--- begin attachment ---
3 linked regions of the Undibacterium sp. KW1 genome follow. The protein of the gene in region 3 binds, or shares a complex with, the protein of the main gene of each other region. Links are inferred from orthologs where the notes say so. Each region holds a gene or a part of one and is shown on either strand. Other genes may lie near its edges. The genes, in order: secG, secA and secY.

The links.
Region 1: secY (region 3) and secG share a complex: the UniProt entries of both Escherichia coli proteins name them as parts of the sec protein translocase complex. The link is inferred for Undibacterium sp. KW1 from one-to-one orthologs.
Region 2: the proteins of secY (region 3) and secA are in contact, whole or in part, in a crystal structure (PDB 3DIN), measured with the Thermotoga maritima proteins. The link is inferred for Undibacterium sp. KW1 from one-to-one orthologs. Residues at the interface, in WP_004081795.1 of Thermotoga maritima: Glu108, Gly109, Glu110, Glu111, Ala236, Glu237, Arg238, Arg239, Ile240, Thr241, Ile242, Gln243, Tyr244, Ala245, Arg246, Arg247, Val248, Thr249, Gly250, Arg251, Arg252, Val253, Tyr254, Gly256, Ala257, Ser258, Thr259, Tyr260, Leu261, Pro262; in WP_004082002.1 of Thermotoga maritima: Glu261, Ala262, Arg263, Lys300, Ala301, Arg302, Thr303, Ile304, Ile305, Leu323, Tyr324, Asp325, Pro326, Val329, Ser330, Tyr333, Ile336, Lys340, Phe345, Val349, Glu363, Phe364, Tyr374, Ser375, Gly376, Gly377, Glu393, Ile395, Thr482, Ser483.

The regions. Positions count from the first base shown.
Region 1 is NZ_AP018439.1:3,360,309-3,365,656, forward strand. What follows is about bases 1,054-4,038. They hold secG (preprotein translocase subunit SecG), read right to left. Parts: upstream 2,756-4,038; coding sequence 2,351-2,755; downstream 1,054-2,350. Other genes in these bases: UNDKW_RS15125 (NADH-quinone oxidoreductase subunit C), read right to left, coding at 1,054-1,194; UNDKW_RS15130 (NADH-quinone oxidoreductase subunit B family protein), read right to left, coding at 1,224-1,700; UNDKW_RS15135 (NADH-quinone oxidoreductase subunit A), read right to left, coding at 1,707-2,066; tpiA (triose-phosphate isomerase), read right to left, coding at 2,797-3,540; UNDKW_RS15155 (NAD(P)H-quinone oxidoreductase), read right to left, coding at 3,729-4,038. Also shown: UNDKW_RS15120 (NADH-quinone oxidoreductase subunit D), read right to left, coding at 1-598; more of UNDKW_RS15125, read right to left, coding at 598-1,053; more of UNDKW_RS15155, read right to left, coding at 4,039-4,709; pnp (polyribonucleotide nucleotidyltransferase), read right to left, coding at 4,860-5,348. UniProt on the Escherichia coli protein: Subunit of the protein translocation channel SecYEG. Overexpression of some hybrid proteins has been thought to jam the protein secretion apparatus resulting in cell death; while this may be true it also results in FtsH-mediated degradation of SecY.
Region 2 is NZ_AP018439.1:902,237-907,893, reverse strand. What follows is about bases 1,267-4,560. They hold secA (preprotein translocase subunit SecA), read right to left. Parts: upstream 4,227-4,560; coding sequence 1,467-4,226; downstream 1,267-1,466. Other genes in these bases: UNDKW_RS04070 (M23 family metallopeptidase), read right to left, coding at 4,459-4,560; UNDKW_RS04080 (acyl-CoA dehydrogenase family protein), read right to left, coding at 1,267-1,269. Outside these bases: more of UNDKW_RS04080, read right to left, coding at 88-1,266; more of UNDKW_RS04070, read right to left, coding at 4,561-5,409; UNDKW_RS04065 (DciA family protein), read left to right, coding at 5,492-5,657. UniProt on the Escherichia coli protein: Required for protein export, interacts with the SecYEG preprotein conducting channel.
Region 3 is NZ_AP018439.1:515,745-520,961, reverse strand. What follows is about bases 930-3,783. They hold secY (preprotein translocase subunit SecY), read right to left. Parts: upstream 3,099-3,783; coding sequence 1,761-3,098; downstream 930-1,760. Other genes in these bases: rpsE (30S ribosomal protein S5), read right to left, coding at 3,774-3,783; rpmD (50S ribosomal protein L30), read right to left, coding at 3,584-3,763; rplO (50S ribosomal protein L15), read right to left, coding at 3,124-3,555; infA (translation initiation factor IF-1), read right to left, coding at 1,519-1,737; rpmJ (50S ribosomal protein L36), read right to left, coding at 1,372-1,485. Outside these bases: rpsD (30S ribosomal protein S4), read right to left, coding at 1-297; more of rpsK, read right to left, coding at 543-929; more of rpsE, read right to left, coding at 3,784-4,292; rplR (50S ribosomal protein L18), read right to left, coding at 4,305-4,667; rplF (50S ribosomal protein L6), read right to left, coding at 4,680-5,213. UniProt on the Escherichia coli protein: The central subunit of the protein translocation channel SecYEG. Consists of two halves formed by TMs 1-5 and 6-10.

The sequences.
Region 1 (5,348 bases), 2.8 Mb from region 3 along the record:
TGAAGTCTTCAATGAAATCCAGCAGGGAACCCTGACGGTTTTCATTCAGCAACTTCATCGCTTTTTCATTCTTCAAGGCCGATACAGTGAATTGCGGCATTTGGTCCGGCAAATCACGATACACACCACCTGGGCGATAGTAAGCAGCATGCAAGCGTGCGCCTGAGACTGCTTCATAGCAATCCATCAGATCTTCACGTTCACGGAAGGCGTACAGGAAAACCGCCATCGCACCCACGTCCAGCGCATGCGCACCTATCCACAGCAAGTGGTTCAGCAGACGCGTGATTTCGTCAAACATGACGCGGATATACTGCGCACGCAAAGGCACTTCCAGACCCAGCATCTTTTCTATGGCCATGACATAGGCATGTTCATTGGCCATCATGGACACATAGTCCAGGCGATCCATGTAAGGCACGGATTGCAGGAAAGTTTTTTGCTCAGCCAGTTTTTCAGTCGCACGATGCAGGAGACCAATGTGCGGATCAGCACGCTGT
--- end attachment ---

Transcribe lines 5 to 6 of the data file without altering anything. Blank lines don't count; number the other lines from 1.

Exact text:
The regions. Positions count from the first base shown.
Region 1 is NZ_AP018439.1:3,360,309-3,365,656, forward strand. What follows is about bases 1,054-4,038. They hold secG (preprotein translocase subunit SecG), read right to left. Parts: upstream 2,756-4,038; coding sequence 2,351-2,755; downstream 1,054-2,350. Other genes in these bases: UNDKW_RS15125 (NADH-quinone oxidoreductase subunit C), read right to left, coding at 1,054-1,194; UNDKW_RS15130 (NADH-quinone oxidoreductase subunit B family protein), read right to left, coding at 1,224-1,700; UNDKW_RS15135 (NADH-quinone oxidoreductase subunit A), read right to left, coding at 1,707-2,066; tpiA (triose-phosphate isomerase), read right to left, coding at 2,797-3,540; UNDKW_RS15155 (NAD(P)H-quinone oxidoreductase), read right to left, coding at 3,729-4,038. Also shown: UNDKW_RS15120 (NADH-quinone oxidoreductase subunit D), read right to left, coding at 1-598; more of UNDKW_RS15125, read right to left, coding at 598-1,053; more of UNDKW_RS15155, read right to left, coding at 4,039-4,709; pnp (polyribonucleotide nucleotidyltransferase), read right to left, coding at 4,860-5,348. UniProt on the Escherichia coli protein: Subunit of the protein translocation channel SecYEG. Overexpression of some hybrid proteins has been thought to jam the protein secretion apparatus resulting in cell death; while this may be true it also results in FtsH-mediated degradation of SecY.